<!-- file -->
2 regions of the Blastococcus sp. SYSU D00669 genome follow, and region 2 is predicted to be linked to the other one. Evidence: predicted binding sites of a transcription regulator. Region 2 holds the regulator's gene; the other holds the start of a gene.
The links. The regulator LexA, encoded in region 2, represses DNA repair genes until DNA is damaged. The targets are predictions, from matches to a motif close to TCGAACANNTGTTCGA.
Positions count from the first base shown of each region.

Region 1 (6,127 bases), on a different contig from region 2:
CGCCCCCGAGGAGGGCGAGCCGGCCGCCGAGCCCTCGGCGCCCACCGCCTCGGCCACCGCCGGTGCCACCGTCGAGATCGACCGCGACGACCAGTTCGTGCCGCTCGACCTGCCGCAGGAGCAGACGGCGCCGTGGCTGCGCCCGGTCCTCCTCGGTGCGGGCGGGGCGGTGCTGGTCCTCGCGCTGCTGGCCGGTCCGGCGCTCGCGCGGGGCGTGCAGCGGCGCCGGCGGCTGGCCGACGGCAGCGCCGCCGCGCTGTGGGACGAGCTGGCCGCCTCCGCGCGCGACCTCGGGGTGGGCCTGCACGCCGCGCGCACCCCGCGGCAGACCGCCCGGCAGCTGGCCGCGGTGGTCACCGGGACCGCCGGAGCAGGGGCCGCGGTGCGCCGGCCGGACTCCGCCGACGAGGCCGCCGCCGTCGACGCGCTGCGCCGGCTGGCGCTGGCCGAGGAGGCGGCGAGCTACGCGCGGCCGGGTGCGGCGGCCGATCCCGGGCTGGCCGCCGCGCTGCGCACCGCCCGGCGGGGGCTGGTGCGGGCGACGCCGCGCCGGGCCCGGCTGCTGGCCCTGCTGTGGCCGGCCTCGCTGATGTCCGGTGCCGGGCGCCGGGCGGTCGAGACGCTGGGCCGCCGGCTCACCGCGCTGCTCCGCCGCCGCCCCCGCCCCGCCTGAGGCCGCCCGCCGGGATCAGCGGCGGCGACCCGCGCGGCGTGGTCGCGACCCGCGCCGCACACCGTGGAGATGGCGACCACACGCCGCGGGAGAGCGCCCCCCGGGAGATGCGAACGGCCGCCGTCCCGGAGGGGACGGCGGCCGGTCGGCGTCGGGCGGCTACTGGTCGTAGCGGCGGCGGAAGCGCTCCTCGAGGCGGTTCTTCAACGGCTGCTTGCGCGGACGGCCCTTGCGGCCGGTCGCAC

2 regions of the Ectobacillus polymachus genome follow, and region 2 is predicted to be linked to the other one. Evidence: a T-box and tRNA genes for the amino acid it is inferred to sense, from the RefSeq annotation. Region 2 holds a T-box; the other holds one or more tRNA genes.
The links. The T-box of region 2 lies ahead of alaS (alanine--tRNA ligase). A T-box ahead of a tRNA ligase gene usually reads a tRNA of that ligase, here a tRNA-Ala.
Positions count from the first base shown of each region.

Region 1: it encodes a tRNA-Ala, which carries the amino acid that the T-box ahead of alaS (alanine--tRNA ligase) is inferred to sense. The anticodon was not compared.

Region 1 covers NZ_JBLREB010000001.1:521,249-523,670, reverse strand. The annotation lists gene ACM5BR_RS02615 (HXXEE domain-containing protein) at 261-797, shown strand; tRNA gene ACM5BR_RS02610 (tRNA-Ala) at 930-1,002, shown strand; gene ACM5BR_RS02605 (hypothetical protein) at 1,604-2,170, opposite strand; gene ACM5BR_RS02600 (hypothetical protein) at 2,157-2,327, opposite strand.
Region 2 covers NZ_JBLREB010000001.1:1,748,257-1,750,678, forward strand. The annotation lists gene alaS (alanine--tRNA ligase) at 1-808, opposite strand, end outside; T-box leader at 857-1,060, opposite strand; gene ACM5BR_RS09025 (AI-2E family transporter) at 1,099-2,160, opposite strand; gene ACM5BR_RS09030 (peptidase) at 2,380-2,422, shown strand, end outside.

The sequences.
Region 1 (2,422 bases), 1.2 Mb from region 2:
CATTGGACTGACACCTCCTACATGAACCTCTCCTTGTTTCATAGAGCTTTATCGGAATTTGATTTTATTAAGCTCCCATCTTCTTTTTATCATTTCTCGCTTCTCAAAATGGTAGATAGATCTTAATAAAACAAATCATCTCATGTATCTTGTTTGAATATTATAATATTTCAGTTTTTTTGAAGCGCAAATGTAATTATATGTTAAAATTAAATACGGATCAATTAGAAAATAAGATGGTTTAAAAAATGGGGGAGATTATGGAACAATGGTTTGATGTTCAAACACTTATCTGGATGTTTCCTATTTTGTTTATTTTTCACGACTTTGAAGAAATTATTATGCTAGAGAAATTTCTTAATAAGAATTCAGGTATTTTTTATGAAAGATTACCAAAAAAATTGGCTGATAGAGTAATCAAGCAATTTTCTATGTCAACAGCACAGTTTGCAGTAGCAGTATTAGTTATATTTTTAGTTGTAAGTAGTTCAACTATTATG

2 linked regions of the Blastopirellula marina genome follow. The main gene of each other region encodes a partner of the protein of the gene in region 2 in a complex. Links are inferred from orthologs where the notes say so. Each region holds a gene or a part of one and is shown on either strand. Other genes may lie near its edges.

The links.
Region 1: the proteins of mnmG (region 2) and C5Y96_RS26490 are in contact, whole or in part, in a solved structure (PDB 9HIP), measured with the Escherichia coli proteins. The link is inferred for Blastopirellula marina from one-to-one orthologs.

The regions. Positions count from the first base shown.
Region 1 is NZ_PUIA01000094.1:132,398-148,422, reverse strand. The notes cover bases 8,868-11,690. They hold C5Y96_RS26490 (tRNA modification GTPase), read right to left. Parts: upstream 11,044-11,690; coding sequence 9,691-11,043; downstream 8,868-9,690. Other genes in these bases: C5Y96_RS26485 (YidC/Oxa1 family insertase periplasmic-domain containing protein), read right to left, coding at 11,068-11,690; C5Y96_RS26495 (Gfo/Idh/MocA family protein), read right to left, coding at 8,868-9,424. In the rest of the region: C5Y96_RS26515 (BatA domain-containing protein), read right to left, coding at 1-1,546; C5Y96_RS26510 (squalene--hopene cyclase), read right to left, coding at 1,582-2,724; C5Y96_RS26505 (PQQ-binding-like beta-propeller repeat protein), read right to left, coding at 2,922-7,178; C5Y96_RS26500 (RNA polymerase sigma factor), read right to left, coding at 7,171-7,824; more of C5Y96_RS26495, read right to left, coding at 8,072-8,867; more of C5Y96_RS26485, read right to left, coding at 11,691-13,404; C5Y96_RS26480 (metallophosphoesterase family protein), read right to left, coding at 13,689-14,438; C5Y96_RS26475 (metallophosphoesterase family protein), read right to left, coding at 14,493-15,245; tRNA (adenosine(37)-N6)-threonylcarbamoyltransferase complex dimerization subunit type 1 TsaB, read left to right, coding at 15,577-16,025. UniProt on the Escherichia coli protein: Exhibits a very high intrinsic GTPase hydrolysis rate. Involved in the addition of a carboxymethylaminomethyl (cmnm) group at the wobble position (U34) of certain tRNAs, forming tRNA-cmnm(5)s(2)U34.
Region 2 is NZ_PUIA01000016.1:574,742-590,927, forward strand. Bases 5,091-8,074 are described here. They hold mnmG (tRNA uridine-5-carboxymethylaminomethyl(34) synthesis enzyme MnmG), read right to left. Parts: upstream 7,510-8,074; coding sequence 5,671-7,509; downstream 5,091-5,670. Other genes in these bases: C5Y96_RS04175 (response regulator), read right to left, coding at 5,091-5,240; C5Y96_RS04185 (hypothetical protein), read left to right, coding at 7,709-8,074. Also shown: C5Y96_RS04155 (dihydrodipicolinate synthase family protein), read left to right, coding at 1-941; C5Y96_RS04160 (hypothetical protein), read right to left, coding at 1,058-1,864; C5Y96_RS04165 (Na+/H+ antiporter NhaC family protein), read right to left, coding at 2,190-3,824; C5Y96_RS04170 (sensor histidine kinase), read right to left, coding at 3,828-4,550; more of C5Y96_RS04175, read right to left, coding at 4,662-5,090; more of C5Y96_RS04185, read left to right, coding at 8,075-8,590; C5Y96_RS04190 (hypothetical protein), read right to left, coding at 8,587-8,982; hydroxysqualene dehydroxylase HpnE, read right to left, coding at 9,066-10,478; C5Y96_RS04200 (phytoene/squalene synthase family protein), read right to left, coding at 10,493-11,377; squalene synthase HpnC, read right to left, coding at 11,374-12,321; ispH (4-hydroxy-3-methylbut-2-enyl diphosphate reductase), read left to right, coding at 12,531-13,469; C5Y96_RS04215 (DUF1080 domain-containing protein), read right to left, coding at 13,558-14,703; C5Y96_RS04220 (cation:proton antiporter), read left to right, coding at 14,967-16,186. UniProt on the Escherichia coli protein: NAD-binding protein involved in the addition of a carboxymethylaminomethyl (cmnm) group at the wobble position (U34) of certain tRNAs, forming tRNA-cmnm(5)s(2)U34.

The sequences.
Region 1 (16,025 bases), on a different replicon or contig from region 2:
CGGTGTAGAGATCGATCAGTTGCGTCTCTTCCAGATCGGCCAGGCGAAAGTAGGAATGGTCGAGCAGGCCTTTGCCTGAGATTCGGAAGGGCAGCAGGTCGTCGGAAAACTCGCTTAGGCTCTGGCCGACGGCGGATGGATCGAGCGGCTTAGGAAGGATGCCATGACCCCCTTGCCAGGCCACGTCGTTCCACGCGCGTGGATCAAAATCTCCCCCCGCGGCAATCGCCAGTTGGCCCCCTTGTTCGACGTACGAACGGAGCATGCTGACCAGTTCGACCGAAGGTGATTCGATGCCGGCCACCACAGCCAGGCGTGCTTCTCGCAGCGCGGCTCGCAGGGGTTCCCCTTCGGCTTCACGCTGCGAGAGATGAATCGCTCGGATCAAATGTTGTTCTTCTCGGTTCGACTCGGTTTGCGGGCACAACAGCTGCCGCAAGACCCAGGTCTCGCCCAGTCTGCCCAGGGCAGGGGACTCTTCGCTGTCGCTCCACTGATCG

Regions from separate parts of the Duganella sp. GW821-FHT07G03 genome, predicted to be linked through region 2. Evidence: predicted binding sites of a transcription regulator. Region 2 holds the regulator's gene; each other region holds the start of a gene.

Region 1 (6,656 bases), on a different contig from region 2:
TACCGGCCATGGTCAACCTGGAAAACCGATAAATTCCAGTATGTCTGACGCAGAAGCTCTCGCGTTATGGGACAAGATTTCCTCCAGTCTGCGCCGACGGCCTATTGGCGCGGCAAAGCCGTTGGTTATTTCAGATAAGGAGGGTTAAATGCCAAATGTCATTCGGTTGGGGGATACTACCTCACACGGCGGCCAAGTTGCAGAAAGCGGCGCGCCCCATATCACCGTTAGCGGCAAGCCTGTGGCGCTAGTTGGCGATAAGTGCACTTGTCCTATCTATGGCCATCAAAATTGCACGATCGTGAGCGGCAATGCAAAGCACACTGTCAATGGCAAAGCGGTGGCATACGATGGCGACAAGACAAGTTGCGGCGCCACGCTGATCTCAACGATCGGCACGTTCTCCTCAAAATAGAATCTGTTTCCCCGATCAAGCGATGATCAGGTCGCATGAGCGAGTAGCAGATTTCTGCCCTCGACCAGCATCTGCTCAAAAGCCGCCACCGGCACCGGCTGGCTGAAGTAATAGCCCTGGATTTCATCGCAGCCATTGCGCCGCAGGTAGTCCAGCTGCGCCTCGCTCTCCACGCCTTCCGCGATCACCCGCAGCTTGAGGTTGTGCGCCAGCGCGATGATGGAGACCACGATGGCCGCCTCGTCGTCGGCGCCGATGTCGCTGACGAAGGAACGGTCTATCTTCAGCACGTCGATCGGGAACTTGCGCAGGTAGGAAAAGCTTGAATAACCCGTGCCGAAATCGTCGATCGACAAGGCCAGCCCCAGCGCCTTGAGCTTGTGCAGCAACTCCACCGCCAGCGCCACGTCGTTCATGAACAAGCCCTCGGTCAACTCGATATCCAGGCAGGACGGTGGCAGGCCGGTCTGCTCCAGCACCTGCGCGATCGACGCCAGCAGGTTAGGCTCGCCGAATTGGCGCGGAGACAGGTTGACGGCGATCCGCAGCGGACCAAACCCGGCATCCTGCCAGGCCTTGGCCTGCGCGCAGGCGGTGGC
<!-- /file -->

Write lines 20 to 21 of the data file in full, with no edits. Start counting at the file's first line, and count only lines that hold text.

Region 2 is NZ_PUIA01000016.1:574,742-590,927, forward strand. Bases 5,091-8,074 are described here. They hold mnmG (tRNA uridine-5-carboxymethylaminomethyl(34) synthesis enzyme MnmG), read right to left. Parts: upstream 7,510-8,074; coding sequence 5,671-7,509; downstream 5,091-5,670. Other genes in these bases: C5Y96_RS04175 (response regulator), read right to left, coding at 5,091-5,240; C5Y96_RS04185 (hypothetical protein), read left to right, coding at 7,709-8,074. Also shown: C5Y96_RS04155 (dihydrodipicolinate synthase family protein), read left to right, coding at 1-941; C5Y96_RS04160 (hypothetical protein), read right to left, coding at 1,058-1,864; C5Y96_RS04165 (Na+/H+ antiporter NhaC family protein), read right to left, coding at 2,190-3,824; C5Y96_RS04170 (sensor histidine kinase), read right to left, coding at 3,828-4,550; more of C5Y96_RS04175, read right to left, coding at 4,662-5,090; more of C5Y96_RS04185, read left to right, coding at 8,075-8,590; C5Y96_RS04190 (hypothetical protein), read right to left, coding at 8,587-8,982; hydroxysqualene dehydroxylase HpnE, read right to left, coding at 9,066-10,478; C5Y96_RS04200 (phytoene/squalene synthase family protein), read right to left, coding at 10,493-11,377; squalene synthase HpnC, read right to left, coding at 11,374-12,321; ispH (4-hydroxy-3-methylbut-2-enyl diphosphate reductase), read left to right, coding at 12,531-13,469; C5Y96_RS04215 (DUF1080 domain-containing protein), read right to left, coding at 13,558-14,703; C5Y96_RS04220 (cation:proton antiporter), read left to right, coding at 14,967-16,186. UniProt on the Escherichia coli protein: NAD-binding protein involved in the addition of a carboxymethylaminomethyl (cmnm) group at the wobble position (U34) of certain tRNAs, forming tRNA-cmnm(5)s(2)U34.

The sequences.